The act of repetition can be a thing of beauty all by itself. For example, we’re called to repeat the Lord’s Supper as a church body (1 Cor. 11:23-25), and as we repeat this act it becomes imprinted upon us—informing us about Christ and about ourselves. We’re teaching ourselves the gospel over and over. As we know from observing our children, things must be repeated if they are to be learned. So, we must come again and again to the communion table—and to worship, prayer, and God’s Word—if we are to become more like Jesus.
Someday we’ll be more fully like God and no longer grow tired of repetition. We will have the “eternal appetite of infancy,” as Chesterton expressed, and will exult in the joyful monotony of worship. We’ll cry, “Encore!” every time we worship the Lamb of God who was slain for our sins. Until then, we are given tastes of this beauty here on earth as we repeat our tasks of mothering.
The little things add up to big things
It’s the little things we are called to. The day in and day out. The minute by minute. These little moments that can feel so monotonous have the power to shape you and your children. This poem by Julie A.F. Carney called Little Things, that I’ve read with my own children, is a great reminder of this:
Little drops of waters,
Little grains of sand,
Make the mighty ocean
And the pleasant land.
Thus the little moments,
Humble though they be,
Make the mighty ages
Of eternity.2Gyo Fujikawa, A Child’s Book of Poems (Sterling Children’s Books, 2007), p 89.
Just as many tiny droplets make up one vast ocean, so all of our days are made up of tiny moments. We don’t always see the bigger picture when we’re teaching our children a Bible verse, or probing their hearts, or spending time with them. Capturing the little things is what motherhood is about. When we train our children (talk to them, ask probing questions, and then pray with them)—or when we instruct them in God’s Word and help them apply it to the everyday struggles in their lives—then we are capturing the little things that will add up to big things. This is the glory found in the mundane. These are the most important times. May we be ever mindful of the Spirit’s work in these seemingly insignificant moments.
When we read the Bible, we see the Holy Spirit move in miraculous and seemingly impossible ways. His ways seem so big and exciting. But for us today, the majority of the time, we will see the Holy Spirit work in little things. He works on us and our children moment by moment, day by day, little by little. He is changing us one step at a time. He is working through our repetitive tasks to change our hearts and the hearts of our children. He is working through every Bible verse, every moment of instruction, every prayer, every conversation. He works through our actions of serving care and nurturing kindness (even in the times when our heart attitude doesn’t match our actions).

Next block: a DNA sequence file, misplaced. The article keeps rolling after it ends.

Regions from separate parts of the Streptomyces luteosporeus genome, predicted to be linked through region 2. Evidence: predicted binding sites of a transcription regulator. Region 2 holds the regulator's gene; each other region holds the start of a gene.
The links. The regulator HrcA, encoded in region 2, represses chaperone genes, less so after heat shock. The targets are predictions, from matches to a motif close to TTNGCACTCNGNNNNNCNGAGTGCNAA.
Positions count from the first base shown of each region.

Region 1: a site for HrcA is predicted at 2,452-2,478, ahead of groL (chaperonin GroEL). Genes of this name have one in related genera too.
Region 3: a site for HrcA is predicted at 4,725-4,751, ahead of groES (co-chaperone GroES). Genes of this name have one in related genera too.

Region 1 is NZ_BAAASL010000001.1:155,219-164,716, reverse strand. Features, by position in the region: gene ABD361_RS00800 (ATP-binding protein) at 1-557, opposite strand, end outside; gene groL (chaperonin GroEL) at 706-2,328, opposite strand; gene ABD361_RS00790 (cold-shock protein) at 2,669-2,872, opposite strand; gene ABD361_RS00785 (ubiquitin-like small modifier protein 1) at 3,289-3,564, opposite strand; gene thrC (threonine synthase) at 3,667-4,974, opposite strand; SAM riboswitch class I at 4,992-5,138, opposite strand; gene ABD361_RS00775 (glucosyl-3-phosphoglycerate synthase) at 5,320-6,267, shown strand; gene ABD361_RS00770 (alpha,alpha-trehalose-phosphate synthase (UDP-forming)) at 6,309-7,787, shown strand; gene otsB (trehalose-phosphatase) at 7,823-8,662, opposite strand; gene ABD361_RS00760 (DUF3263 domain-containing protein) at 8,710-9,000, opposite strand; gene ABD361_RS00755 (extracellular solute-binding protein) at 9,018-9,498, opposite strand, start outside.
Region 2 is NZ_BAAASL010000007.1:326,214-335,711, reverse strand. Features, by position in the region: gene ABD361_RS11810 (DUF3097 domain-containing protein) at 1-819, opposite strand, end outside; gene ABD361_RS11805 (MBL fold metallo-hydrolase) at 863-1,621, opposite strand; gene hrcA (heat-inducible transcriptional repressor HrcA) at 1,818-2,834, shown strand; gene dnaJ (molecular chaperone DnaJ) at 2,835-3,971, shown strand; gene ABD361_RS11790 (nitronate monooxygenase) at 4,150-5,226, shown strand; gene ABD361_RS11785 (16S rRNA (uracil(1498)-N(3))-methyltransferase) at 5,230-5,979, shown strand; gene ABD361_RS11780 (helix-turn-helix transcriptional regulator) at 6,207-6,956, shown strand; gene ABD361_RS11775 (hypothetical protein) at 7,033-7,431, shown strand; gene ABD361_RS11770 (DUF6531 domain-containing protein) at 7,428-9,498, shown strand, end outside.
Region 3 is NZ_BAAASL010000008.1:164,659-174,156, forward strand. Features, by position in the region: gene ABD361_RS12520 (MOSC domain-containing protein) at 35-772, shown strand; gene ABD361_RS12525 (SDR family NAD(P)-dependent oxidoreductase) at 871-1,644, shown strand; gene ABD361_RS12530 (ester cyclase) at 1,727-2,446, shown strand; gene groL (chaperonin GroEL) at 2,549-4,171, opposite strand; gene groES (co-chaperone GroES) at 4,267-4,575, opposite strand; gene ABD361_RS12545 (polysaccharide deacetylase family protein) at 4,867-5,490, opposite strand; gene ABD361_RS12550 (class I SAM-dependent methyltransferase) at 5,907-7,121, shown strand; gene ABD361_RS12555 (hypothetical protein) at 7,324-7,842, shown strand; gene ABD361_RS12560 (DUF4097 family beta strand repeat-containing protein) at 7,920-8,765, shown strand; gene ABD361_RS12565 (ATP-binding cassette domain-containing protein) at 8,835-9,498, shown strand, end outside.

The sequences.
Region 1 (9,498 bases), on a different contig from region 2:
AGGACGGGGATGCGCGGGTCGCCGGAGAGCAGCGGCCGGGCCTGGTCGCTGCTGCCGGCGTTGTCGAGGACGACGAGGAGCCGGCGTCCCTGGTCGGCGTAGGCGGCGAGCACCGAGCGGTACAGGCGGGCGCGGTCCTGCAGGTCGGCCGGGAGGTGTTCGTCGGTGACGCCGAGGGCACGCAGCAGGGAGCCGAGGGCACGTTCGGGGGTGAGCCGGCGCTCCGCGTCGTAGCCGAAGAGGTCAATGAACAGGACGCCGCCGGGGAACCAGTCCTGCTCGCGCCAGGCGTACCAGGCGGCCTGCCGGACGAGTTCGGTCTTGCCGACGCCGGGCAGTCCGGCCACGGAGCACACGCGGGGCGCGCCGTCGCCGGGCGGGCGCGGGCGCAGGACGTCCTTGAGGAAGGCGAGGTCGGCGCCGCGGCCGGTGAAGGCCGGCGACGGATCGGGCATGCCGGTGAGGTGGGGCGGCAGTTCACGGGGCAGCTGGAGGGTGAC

Feeding your child when they are hungry, changing a dirty diaper, bathing your child, and scrubbing the dishes all show your child Christlike service. You are their first glimpses of a Savior. But we don’t always see it until those little workings of the Spirit bear fruit and flower into something bigger (Gal. 5:22-23). We have to have faith in the Spirit’s work when we can’t see the big picture in the ordinary moments of motherhood. We can ask the Holy Spirit for help, so we can remain steadfast and faithful in the mundane tasks before us everyday.
This is an extract from The End of Me by Liz Wann, which helps moms find resurrection life in the daily sacrifices of motherhood. This short, easy-to-read book encourages mothers to depend on Christ when they reach their limit. The book will be available in March 2021 on The Good Book Company website, Amazon, and wherever books are sold.
- 1G.K. Chesterton, Orthodoxy (Moody Publishers, 2009), p 92
- 2Gyo Fujikawa, A Child’s Book of Poems (Sterling Children’s Books, 2007), p 89.